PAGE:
Speed to the rescue

Sometimes faster is better, especially when it comes to doing business over the InternetWe live in a world obsessed with speed. Raising speed limits on highways has become the political equivalent of motherhood, and cars are sold on their apparent ability to set the woods on fire. Wireless phones, pagers, and e-mail provide instant communications, at least if you're not out of the coverage area and

Sometimes faster is better, especially when it comes to doing business over the Internet

We live in a world obsessed with speed. Raising speed limits on highways has become the political equivalent of motherhood, and cars are sold on their apparent ability to set the woods on fire. Wireless phones, pagers, and e-mail provide instant communications, at least if you're not out of the coverage area and the batteries aren't dead. And now a simple agreement by a handful of companies that may some day result in faster Internet connections is deemed important enough news to merit front page coverage by The New York Times and The Wall Street Journal.

This is one time when higher speed may offer some real steak to go along with the sizzle. The agreement involves standards for a technology called digital subscriber line, or DSL, and it is big news, especially for trucking and its customers.

In a nutshell, DSL is supposed to offer Internet connection speeds of 1.5-million bits per second (bps) over existing copper telephone lines. By comparison, the fastest dial-up modems are rated at 56,000 bps and in reality can't connect at speeds faster than 52,000 bps. Even better, DSL is designed to provide a full-time network connection (no dialing into a busy server) without interfering with voice communications over the same phone line. And initial estimates on cost, which should always be viewed with skepticism, put hardware and service costs close to those for current dial-up Internet access.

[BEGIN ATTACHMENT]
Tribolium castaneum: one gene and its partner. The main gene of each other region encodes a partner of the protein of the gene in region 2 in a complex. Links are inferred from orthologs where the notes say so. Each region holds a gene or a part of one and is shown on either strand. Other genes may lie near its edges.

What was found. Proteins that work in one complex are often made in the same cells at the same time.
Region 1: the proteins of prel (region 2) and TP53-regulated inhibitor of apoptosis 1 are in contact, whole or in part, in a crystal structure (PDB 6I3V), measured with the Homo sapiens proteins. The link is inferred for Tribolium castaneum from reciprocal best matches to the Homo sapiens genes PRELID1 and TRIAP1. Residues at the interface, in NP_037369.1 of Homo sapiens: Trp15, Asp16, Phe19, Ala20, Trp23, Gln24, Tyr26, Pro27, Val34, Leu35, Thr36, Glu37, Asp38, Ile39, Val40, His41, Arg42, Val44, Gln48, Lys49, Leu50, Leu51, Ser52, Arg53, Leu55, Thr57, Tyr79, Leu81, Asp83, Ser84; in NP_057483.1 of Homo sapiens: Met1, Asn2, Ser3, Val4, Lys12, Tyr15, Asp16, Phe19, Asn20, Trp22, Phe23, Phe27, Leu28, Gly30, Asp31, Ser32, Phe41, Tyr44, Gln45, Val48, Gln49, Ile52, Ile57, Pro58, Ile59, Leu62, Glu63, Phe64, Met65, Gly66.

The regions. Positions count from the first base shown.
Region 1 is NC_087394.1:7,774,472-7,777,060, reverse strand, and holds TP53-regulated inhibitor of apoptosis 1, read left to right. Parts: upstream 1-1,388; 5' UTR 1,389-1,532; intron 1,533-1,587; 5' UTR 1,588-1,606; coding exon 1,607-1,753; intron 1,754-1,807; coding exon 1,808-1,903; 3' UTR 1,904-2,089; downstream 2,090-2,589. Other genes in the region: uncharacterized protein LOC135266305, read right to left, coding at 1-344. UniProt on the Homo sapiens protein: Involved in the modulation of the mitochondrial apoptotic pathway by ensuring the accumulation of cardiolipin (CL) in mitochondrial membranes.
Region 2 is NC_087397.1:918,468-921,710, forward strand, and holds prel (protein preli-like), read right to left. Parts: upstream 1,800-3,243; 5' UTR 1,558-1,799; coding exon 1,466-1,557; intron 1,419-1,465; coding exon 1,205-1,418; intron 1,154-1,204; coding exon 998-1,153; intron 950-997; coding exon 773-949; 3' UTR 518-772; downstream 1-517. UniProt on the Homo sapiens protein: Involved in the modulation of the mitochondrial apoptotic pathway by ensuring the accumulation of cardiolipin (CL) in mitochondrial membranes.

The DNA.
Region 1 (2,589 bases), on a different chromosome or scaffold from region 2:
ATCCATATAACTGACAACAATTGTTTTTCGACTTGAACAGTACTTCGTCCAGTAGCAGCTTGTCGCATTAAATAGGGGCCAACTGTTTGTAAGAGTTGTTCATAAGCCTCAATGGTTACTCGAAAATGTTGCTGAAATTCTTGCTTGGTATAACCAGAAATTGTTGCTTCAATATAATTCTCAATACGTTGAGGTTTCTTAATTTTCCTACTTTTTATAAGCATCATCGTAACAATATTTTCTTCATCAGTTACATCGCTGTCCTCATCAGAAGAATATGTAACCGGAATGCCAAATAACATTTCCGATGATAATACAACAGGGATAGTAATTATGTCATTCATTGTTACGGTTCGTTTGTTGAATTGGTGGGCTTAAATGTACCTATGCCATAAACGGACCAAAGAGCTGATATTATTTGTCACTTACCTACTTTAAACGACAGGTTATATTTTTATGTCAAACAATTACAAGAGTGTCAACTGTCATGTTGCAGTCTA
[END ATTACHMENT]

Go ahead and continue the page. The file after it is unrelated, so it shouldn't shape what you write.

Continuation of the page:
DSL has been kicking around for a while in a number of competing, and noncompatible, forms. However, the new standards mean it now actually has a good chance of widespread adoption, especially since the companies that hammered out the agreement include Microsoft, Intel, Compaq, GTE, and four of the country's five regional telephone companies. Those are some pretty powerful advocates.

So why would DSL be such a good thing for trucking? Put aside visions of animated consumer Web sites and think about a network with instant access and universal software standards that can reach into anyplace wired for a telephone. And all with no major new infrastructure costs or headaches.

Trucking operations generate and consume a lot of information that has to be shared both internally and with those using your services. The Internet holds the promise of low-cost, universal access to that information, but right now it requires compromises that are unacceptable to most fleets.

An Intranet could be a perfect solution for internal data communications, but unless you can afford to lease expensive high-speed dedicated connections for all of your locations, you're stuck with slow, and often unreliable, dial-up access.

Extranets, which simply extend Intranet access to selected customers, or public Internet Web sites suffer from the same problems. Either you limit the amount of data so that download times are reasonable over a dial-up, or limit access to those with dedicated lines.

The speed of DSL could do away with those crippling compromises, offering instant, universal access to virtually unlimited amounts of data. The implications for trucking operations truly are enormous.

Of course, an agreement on standards is only the most preliminary step. When you mix emerging technology, huge market potential, and large, competitive businesses, there are going to be a lot of opportunities to derail even what sounds like a sure thing. Let's hope the computer and communications industries keep their competitive egos in check long enough to deliver a working version of DSL.

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